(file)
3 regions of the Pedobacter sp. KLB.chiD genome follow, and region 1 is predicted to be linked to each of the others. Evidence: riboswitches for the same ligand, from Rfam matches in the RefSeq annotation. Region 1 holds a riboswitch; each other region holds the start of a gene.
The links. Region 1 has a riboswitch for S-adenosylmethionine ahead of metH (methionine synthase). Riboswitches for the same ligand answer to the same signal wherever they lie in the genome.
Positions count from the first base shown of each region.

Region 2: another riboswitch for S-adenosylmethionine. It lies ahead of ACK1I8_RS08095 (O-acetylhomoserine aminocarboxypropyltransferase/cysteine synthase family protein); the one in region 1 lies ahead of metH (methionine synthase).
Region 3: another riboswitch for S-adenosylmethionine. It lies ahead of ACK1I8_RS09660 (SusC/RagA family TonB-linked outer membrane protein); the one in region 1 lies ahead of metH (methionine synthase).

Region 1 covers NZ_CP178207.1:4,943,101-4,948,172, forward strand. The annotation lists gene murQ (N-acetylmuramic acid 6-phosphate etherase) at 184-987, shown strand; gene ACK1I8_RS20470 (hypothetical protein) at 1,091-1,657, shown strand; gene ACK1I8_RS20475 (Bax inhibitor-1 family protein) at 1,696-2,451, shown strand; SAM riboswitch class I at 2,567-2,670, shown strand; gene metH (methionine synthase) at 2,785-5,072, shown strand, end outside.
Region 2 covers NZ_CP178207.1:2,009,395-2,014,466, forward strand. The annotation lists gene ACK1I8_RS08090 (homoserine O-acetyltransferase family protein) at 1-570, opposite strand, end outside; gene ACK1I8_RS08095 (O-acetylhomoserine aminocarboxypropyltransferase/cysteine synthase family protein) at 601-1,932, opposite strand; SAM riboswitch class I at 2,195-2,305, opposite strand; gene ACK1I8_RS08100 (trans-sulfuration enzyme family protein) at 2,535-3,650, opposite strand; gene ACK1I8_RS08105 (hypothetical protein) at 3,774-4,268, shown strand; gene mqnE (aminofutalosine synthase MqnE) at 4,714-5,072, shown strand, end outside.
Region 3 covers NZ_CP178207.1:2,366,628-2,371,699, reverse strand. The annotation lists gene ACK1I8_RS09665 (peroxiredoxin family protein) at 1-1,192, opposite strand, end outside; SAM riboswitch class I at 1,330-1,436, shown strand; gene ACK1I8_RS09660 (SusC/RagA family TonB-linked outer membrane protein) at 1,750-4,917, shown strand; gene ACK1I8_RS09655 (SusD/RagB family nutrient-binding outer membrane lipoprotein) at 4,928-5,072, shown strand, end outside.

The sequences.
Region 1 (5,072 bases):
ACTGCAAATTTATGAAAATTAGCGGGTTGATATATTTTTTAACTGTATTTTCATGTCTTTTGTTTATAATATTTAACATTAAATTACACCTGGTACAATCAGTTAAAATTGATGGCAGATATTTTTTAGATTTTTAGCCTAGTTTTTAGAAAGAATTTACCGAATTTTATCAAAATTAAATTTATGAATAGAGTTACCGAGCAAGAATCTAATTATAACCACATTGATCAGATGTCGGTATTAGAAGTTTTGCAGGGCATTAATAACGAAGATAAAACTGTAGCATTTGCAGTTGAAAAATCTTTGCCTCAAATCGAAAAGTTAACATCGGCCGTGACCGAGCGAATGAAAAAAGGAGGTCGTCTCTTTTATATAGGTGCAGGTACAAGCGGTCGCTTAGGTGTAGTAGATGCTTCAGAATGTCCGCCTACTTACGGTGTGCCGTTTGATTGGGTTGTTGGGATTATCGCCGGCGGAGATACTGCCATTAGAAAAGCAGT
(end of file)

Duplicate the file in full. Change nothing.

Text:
3 regions of the Pedobacter sp. KLB.chiD genome follow, and region 1 is predicted to be linked to each of the others. Evidence: riboswitches for the same ligand, from Rfam matches in the RefSeq annotation. Region 1 holds a riboswitch; each other region holds the start of a gene.
The links. Region 1 has a riboswitch for S-adenosylmethionine ahead of metH (methionine synthase). Riboswitches for the same ligand answer to the same signal wherever they lie in the genome.
Positions count from the first base shown of each region.

Region 2: another riboswitch for S-adenosylmethionine. It lies ahead of ACK1I8_RS08095 (O-acetylhomoserine aminocarboxypropyltransferase/cysteine synthase family protein); the one in region 1 lies ahead of metH (methionine synthase).
Region 3: another riboswitch for S-adenosylmethionine. It lies ahead of ACK1I8_RS09660 (SusC/RagA family TonB-linked outer membrane protein); the one in region 1 lies ahead of metH (methionine synthase).

Region 1 covers NZ_CP178207.1:4,943,101-4,948,172, forward strand. The annotation lists gene murQ (N-acetylmuramic acid 6-phosphate etherase) at 184-987, shown strand; gene ACK1I8_RS20470 (hypothetical protein) at 1,091-1,657, shown strand; gene ACK1I8_RS20475 (Bax inhibitor-1 family protein) at 1,696-2,451, shown strand; SAM riboswitch class I at 2,567-2,670, shown strand; gene metH (methionine synthase) at 2,785-5,072, shown strand, end outside.
Region 2 covers NZ_CP178207.1:2,009,395-2,014,466, forward strand. The annotation lists gene ACK1I8_RS08090 (homoserine O-acetyltransferase family protein) at 1-570, opposite strand, end outside; gene ACK1I8_RS08095 (O-acetylhomoserine aminocarboxypropyltransferase/cysteine synthase family protein) at 601-1,932, opposite strand; SAM riboswitch class I at 2,195-2,305, opposite strand; gene ACK1I8_RS08100 (trans-sulfuration enzyme family protein) at 2,535-3,650, opposite strand; gene ACK1I8_RS08105 (hypothetical protein) at 3,774-4,268, shown strand; gene mqnE (aminofutalosine synthase MqnE) at 4,714-5,072, shown strand, end outside.
Region 3 covers NZ_CP178207.1:2,366,628-2,371,699, reverse strand. The annotation lists gene ACK1I8_RS09665 (peroxiredoxin family protein) at 1-1,192, opposite strand, end outside; SAM riboswitch class I at 1,330-1,436, shown strand; gene ACK1I8_RS09660 (SusC/RagA family TonB-linked outer membrane protein) at 1,750-4,917, shown strand; gene ACK1I8_RS09655 (SusD/RagB family nutrient-binding outer membrane lipoprotein) at 4,928-5,072, shown strand, end outside.

The sequences.
Region 1 (5,072 bases):
ACTGCAAATTTATGAAAATTAGCGGGTTGATATATTTTTTAACTGTATTTTCATGTCTTTTGTTTATAATATTTAACATTAAATTACACCTGGTACAATCAGTTAAAATTGATGGCAGATATTTTTTAGATTTTTAGCCTAGTTTTTAGAAAGAATTTACCGAATTTTATCAAAATTAAATTTATGAATAGAGTTACCGAGCAAGAATCTAATTATAACCACATTGATCAGATGTCGGTATTAGAAGTTTTGCAGGGCATTAATAACGAAGATAAAACTGTAGCATTTGCAGTTGAAAAATCTTTGCCTCAAATCGAAAAGTTAACATCGGCCGTGACCGAGCGAATGAAAAAAGGAGGTCGTCTCTTTTATATAGGTGCAGGTACAAGCGGTCGCTTAGGTGTAGTAGATGCTTCAGAATGTCCGCCTACTTACGGTGTGCCGTTTGATTGGGTTGTTGGGATTATCGCCGGCGGAGATACTGCCATTAGAAAAGCAGT